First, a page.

Teach Yourself Japanese
Subject: Re: 日本
Date: Tue, 18 May 2004 21:32:25 GMT
References: 1, 2, 3, 4, 5, 6, 7, 8, 9, 10
> It seems to me "Nit-pon" changed to two forms, "Nippon" and "Nit-Φon." Since the geminate (促音) of "Φ" was not allowed, the latter became "NiΦon," and finally "Nihon." I doubt that "Nipon" has ever existed.
Why would this only happen with one word? It seems that other words should have undergone the same phoneme shift, but didn't. For instance, why is 出発 pronounced しゅっぱつ, and not しゅはつ? Is it due to 日本 being an often used and important word, or is there something else that I am missing?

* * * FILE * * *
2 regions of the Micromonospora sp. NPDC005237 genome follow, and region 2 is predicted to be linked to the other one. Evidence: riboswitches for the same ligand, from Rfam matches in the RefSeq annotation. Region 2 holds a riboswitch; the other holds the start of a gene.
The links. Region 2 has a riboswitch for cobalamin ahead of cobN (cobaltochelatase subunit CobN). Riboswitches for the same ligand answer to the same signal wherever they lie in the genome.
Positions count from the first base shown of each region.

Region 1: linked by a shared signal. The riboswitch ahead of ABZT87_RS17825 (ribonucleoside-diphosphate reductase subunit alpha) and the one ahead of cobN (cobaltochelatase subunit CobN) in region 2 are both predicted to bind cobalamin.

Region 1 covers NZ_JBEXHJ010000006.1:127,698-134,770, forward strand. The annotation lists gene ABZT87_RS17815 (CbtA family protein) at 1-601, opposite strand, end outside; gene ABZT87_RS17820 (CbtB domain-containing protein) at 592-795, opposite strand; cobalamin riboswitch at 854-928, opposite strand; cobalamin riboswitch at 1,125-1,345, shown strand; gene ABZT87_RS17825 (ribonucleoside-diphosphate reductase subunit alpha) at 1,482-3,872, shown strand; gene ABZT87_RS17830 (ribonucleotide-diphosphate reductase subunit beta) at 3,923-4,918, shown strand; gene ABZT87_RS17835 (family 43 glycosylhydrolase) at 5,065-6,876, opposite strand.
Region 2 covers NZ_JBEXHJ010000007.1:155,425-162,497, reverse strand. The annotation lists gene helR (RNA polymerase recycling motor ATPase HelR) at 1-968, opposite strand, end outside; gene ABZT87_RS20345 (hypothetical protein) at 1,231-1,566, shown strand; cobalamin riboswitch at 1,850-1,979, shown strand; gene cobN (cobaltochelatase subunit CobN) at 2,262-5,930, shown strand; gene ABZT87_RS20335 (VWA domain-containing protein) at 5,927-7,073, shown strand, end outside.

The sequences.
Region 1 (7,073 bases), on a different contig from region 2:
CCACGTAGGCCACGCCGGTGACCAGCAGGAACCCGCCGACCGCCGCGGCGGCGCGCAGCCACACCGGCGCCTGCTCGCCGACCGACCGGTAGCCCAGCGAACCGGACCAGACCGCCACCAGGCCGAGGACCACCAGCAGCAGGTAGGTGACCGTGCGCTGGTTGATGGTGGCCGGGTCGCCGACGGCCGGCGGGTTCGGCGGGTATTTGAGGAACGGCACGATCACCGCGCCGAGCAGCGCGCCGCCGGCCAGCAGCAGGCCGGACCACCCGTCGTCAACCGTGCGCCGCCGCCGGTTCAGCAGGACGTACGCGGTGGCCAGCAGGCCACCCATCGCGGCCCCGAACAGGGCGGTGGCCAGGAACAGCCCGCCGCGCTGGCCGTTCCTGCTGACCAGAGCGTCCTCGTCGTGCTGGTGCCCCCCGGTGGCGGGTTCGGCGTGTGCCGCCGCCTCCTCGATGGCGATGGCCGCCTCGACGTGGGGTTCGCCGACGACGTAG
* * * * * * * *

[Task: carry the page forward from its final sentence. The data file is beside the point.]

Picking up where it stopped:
By the way, I am not completely sure that I am understanding "t" in "Nit-pon." Is that just an indicator of 促音?
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